I’ve been to the tech rehearsal.  I’ve been to the dress rehearsal.  I have been playing the album all day.  I want to go again.  Sold to the barking poet.  Utterly.

The visuals first.  It’s a medieval church for starters.  There are Martian lights in the lofty arches, soft reds and greens tickling the pinnacles, shimmers of Victorian velvet and shifting shadows on the walls.  Above the main arch the conductor’s shadow moves like a demon possessed, and the Red Weed (just say no, kids) doth spill across the stone like blood.  A lightfest, so it is, a delicious smorgasbord of colour.  The set; minimal, just the narrator’s chair on high and a tall tower o’ drums on the other side of the stage.  And cogs.  Massive wooden cogs.  No Martians.  No one dressed as aliens.  Thank goodness for that.  All conveyed with lights, it is, with lights, and sound, and a well placed stare.  Clever.

The band take up over half the stage.  There are (deep breath) four keyboards, four guitars, four violins, viola, cello, a big fat double bass, percussion, drums, and a conductor.  It’s a wonderful score, besides which everything else is mere illustration and tableau, beautiful but secondary to the sound.  The band are great, despite the fact that they have played together less times than the fingers on my hand.   Flutes from keyboards, sweet violins, drums, and old stone walls drowning in sound.   Nice.  Very nice indeed.

So nice in fact that when ‘The Eve of War’ kicks in I experience a sudden ‘wild trembling exultation’.  I do hope no one noticed.  Although one is prone to these reactions it is surely only a man with no soul or rhythm who would not shift a little in his seat at some point during this production.  Or shiver at Jemma Brown’s voice.  Or at some point during ‘Forever Autumn’.  Or at the haunting ‘No Nathaniel, no’ refrain, so sweetly sung by the elegant Mari Webster, in ‘The Spirit of Man’.  Oh dear, now I am listening to it again.  I blame TITCO.  Help me.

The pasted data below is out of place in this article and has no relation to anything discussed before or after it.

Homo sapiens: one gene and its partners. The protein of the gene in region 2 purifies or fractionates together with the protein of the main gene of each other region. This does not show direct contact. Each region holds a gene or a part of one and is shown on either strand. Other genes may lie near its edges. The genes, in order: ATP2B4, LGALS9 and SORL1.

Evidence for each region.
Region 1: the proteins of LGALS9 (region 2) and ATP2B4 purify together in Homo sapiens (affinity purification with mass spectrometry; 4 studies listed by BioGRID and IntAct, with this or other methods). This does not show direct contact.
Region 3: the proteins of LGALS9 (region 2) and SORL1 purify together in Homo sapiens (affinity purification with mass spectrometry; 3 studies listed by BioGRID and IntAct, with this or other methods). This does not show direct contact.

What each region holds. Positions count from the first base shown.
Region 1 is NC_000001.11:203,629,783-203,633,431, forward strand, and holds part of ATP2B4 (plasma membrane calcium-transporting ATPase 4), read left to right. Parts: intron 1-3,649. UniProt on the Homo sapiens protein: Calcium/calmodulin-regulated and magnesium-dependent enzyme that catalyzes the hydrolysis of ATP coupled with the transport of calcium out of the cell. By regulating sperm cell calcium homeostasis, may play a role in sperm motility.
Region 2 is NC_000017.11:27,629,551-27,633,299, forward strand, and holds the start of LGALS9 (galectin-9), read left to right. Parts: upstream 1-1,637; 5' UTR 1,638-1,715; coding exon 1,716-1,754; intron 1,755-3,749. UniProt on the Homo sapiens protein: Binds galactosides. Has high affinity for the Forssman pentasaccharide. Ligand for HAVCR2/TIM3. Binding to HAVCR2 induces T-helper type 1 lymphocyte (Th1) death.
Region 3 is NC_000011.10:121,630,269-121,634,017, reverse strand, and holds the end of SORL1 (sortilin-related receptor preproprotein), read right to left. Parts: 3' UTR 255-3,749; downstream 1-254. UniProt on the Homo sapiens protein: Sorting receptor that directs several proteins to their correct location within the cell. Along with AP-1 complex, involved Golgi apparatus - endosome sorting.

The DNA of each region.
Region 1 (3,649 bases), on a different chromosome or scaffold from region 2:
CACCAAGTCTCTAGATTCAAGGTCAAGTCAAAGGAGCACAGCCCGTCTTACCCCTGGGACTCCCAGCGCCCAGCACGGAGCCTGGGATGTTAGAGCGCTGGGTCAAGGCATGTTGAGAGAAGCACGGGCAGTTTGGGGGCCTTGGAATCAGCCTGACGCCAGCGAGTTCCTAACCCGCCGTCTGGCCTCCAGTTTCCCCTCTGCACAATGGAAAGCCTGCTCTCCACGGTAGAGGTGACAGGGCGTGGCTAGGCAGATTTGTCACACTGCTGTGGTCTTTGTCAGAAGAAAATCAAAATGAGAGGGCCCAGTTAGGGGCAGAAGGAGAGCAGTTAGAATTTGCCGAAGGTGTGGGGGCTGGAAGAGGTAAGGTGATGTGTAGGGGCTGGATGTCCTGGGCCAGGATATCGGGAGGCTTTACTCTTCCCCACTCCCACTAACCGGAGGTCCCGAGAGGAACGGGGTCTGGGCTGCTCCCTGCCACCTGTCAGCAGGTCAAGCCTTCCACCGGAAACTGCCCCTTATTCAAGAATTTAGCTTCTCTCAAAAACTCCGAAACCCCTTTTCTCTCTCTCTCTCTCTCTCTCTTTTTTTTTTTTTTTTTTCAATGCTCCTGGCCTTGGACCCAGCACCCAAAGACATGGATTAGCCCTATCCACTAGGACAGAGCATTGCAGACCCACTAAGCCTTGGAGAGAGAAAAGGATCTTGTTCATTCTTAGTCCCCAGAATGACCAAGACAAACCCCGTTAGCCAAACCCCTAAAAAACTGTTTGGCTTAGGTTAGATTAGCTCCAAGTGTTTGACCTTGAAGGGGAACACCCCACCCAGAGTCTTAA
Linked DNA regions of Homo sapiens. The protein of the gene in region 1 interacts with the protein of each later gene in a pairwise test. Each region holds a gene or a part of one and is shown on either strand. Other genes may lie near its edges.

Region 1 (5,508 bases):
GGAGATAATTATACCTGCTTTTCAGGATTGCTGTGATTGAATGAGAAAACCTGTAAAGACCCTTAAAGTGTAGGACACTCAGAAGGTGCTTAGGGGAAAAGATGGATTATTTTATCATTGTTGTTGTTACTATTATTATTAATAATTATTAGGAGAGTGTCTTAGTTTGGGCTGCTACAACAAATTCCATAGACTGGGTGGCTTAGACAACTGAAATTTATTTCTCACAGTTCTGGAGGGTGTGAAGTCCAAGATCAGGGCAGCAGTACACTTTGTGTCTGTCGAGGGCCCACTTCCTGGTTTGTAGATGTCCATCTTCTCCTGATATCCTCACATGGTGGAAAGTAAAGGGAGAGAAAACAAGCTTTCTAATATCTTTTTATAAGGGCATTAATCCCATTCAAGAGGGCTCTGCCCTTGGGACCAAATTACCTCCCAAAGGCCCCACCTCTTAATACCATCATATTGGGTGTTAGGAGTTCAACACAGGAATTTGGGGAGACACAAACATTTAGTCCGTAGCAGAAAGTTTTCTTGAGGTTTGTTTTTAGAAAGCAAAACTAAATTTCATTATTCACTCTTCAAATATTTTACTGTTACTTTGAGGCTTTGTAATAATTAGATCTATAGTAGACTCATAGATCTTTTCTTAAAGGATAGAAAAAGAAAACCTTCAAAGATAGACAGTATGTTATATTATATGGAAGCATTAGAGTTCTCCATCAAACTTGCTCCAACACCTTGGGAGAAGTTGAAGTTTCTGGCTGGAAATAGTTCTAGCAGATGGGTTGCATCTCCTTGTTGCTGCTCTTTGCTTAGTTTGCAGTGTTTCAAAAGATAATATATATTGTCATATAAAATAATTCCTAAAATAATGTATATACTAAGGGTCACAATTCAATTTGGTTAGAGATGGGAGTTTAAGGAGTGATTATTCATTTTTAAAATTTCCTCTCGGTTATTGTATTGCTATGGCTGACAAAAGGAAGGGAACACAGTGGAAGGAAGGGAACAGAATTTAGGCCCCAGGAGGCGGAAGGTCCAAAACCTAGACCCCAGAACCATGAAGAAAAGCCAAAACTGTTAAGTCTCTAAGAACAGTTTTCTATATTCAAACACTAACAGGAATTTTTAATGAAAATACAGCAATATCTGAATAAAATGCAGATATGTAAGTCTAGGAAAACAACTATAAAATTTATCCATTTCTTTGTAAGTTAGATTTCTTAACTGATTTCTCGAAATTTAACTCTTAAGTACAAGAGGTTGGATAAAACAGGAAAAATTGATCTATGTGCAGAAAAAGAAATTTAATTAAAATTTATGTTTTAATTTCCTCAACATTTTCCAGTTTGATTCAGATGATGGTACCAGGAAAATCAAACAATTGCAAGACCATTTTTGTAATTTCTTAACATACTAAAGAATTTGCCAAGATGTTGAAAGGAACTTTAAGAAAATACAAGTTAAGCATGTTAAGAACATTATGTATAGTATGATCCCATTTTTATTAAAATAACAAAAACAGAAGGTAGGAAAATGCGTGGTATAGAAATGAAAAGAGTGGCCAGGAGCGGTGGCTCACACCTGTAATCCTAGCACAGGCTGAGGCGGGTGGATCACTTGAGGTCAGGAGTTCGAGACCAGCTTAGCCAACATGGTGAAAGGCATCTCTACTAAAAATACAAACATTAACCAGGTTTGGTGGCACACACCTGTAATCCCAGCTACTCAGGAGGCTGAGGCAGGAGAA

Opportunities for serious acting are thin on the ground in this show, but what parts there be are played very well indeed.  There’s real talent here.  Paul Morgan’s voice of the journalist is reminiscent of Burton and old wirelesses; perfect, archetypal.  His reading provides the cues for the music so his timing has to be right.  Safe hands, methinks, safe hands.  Jonathan Paget; excuse me but is he actually from this century; great look.  Chris Worthy as the Artillery Man giving ‘Brave New World’ everything he has…er, why isn’t he acting and singing professionally…just asking.   And Ian Diddams, channelling the angst of all humanity with a look, a stance, a hammer and a melodious tone; presence, man, presence.  All good.  All really good.  But my prize for best actor goes unreservedly to Sean Andrews, as the demented and religiously deluded Parson Nathaniel.  His duet with Mari Webster is stunning.  When he raises his cross and the light hits it…well, what can I say.  ‘Tis a moment, to be sure.  Well done, that man, take a bow.